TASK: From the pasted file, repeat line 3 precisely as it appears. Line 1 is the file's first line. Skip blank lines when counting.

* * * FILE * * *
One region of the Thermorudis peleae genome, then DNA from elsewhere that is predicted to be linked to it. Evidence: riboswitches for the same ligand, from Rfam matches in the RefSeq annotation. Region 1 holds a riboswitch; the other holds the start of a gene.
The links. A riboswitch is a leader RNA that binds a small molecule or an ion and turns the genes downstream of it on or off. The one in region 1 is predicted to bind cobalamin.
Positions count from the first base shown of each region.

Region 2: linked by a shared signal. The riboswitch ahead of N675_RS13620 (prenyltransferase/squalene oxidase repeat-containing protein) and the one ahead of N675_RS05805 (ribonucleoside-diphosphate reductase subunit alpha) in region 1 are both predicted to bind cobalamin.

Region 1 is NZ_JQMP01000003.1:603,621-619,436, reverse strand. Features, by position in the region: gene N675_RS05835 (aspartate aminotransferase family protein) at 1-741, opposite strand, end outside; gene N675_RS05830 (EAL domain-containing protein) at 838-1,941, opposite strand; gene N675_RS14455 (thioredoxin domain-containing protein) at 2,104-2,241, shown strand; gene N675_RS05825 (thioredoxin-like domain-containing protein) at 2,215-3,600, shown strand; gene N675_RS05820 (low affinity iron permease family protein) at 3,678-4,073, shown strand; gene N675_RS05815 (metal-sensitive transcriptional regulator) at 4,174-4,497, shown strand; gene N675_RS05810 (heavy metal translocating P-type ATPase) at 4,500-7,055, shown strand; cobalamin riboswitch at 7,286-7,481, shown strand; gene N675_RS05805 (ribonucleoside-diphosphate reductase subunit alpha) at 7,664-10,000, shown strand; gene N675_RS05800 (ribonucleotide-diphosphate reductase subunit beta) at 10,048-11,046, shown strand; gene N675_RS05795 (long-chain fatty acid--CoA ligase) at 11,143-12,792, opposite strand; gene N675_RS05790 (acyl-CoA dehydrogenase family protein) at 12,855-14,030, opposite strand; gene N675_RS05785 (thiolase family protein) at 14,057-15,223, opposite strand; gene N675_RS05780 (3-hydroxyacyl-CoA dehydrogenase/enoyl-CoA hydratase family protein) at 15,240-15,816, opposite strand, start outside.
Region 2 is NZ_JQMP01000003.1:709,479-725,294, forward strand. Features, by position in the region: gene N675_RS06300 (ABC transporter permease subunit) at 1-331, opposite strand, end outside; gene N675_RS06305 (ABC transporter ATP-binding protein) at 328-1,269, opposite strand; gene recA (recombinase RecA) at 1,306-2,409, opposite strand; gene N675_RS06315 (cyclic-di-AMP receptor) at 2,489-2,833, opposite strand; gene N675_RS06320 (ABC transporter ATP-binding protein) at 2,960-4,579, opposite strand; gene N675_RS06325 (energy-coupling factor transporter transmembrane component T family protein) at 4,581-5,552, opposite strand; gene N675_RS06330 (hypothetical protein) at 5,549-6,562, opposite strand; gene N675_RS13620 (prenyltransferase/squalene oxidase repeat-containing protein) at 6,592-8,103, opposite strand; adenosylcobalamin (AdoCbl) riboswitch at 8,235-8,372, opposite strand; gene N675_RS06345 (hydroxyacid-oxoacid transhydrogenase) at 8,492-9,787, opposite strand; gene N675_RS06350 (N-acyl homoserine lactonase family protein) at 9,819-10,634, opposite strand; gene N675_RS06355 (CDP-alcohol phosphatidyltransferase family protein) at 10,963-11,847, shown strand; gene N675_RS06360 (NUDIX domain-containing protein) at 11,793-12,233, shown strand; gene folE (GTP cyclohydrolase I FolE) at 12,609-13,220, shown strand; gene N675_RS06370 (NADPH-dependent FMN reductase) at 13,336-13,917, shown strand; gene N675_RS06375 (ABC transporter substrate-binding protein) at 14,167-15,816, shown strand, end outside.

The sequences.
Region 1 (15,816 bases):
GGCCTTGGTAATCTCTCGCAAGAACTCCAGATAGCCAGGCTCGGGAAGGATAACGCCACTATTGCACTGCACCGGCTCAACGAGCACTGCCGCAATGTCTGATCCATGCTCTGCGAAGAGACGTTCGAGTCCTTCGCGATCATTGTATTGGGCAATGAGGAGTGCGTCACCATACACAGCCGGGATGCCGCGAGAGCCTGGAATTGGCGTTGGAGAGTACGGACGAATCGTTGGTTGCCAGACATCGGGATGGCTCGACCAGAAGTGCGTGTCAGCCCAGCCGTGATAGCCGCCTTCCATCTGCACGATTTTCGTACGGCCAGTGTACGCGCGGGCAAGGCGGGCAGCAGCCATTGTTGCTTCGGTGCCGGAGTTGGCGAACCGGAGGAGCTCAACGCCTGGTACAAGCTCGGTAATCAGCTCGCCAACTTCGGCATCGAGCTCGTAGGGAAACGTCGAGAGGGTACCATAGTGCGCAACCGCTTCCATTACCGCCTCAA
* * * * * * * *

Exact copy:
Positions count from the first base shown of each region.